California College of the Arts

California College of the Arts was founded in 1907 by Frederick Meyer at Oakland, California. It is the largest regionally accredited, independent school of art and design in the western United States.

The college was formely known as the School of the California Guild of Arts and Crafts, and later renamed as the California College of Arts and Crafts in 1936.

In 1922, a 4-acre plot of land was bought at College Avenue in Oakland. With the united effort of students, faculty, alumni, and the Meyer family, the dilapidated buildings and grounds were transformed into a college campus.

In recent years, Oliver Art Center, housing a professional gallery, was opened on campus.

California College of the Arts awards various degrees such as Bachelor of Fine Arts, Bachelor of Arts, Bachelor of Architecture, Master of Fine Arts, Master of Arts and Master of Architecture.

Majors include wood/furniture/glass design, interior design, industrial design, fashion design, film/video, creative writing, and visual studies.

New buildings were also contructed on the campus such as Martinez Hall for painting and printmaking, the Treadwell Ceramic Arts Center and Founder's Hall, which contains the Meyer Library, the Isabelle Percy West Gallery, and Nahl Hall. Four new graduate programs in curatorial practice, design, visual criticism, and writing were also started in the college.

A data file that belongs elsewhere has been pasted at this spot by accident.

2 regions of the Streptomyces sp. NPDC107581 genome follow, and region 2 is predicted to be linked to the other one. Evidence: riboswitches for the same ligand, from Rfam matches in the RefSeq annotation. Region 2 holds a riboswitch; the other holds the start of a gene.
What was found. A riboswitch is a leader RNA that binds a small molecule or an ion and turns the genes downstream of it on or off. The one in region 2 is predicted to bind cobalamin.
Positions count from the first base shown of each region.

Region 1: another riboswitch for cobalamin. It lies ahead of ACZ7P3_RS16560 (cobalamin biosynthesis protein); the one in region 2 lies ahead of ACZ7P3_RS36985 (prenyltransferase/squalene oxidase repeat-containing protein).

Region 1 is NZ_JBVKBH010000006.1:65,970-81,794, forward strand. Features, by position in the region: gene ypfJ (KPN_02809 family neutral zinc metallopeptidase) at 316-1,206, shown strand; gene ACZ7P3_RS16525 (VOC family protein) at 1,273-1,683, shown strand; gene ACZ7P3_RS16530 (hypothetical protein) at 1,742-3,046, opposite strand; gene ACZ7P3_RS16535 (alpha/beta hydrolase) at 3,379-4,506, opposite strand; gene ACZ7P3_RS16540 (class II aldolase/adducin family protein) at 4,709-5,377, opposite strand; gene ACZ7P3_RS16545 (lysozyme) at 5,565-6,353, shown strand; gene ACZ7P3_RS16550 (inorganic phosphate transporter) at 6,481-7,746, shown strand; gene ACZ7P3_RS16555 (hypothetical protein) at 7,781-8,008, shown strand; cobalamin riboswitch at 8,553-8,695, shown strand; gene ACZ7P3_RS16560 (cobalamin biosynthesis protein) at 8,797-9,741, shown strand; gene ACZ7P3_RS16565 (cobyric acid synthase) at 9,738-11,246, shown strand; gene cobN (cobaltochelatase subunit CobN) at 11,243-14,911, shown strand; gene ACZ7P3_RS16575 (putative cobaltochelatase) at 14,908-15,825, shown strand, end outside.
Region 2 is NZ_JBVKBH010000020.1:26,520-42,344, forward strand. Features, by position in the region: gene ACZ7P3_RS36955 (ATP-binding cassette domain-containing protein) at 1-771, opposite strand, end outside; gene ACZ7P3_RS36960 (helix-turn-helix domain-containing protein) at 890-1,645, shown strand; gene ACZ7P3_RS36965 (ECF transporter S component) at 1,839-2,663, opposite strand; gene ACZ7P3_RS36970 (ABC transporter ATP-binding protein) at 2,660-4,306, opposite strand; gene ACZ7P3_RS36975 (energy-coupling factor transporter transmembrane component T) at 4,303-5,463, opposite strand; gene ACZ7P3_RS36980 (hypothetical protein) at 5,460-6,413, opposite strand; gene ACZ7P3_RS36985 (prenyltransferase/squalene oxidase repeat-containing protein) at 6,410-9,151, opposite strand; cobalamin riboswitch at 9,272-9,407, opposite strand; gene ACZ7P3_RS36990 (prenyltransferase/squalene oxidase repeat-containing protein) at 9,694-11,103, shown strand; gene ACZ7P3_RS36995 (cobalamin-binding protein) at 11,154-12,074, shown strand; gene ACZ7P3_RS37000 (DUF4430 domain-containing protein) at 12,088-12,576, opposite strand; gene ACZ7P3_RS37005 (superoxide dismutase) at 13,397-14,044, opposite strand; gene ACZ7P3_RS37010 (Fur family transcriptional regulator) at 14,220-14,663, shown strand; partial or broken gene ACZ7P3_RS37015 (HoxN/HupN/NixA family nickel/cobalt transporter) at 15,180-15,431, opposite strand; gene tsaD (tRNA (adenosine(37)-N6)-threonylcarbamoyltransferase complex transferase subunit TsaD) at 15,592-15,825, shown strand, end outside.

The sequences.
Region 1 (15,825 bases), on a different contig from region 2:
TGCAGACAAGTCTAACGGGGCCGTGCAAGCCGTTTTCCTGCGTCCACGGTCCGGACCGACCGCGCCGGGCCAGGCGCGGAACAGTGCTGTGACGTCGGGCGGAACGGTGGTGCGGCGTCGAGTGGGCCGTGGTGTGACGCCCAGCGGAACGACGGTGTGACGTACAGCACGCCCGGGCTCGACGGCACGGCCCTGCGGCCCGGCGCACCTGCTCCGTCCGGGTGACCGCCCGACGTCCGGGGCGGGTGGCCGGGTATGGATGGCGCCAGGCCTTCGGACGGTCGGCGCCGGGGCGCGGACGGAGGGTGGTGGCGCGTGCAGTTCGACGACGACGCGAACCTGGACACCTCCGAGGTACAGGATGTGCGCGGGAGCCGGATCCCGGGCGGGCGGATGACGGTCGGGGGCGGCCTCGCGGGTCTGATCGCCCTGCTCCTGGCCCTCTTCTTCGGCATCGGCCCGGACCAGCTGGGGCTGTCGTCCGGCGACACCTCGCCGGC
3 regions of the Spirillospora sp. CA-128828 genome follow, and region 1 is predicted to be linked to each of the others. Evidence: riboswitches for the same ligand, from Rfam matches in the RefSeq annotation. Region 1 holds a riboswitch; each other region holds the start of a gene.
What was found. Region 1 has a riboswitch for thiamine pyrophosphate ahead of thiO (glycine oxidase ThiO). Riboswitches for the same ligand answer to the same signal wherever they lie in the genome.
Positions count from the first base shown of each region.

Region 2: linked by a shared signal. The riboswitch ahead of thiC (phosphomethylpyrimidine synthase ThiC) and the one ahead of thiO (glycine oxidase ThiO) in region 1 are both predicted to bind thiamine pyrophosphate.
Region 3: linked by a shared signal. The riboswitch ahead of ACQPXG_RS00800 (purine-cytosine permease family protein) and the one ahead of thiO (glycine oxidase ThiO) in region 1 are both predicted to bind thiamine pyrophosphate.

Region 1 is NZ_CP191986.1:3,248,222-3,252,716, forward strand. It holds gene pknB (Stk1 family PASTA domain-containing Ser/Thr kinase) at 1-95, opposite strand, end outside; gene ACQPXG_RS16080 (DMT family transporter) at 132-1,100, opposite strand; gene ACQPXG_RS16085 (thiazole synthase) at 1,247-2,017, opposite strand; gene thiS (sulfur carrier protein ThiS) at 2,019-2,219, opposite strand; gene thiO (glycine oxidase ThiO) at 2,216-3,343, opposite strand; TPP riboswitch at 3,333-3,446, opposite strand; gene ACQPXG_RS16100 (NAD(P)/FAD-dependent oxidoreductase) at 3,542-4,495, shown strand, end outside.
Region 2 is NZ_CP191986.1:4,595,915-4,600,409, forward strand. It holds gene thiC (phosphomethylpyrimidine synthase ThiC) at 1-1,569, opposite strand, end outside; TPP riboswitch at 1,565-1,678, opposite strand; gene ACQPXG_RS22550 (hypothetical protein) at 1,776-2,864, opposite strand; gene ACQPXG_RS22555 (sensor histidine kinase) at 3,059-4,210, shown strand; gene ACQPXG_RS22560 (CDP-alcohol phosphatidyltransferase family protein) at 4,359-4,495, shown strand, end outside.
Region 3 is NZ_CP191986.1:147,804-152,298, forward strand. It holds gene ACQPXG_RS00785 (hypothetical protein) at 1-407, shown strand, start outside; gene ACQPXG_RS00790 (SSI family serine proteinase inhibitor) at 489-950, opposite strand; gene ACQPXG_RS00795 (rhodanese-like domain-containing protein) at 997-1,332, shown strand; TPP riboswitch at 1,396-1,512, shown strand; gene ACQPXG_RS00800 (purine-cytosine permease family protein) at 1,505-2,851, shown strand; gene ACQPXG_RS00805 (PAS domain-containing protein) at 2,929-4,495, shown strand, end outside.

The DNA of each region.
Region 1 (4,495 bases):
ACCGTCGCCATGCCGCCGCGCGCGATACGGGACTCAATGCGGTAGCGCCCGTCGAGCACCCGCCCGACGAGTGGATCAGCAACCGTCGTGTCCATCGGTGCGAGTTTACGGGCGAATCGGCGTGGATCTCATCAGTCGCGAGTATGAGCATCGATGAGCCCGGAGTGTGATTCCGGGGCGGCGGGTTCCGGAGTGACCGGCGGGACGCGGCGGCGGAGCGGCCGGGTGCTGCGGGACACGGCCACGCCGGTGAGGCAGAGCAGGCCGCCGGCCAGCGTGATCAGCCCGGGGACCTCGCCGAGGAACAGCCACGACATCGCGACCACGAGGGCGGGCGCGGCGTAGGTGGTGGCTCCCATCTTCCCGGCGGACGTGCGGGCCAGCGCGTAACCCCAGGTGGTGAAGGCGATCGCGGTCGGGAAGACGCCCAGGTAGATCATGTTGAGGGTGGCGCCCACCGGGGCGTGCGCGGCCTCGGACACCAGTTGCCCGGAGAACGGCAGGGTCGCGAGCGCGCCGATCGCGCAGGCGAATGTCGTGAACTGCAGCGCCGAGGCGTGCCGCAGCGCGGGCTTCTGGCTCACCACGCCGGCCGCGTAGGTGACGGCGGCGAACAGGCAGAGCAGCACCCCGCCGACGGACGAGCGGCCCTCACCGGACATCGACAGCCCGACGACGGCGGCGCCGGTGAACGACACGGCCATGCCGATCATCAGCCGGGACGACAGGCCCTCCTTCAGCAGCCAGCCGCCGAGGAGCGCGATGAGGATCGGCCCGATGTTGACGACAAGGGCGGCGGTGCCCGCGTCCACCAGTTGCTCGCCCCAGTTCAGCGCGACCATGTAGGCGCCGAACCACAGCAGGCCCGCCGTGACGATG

In 1996, a new campus was established in San Francisco, which holds the architectural and design programs.

The college opened the Wattis Institute for Contemporary Arts, a forum for the discussion and presentation of leading edge art and culture, in 1998.

California College of the Arts is accredited by the Western Association of Schools and College, the National Association of Schools of Art and Design, the National Architectural Accrediting Board, and the Foundation for Interior Design Education Research.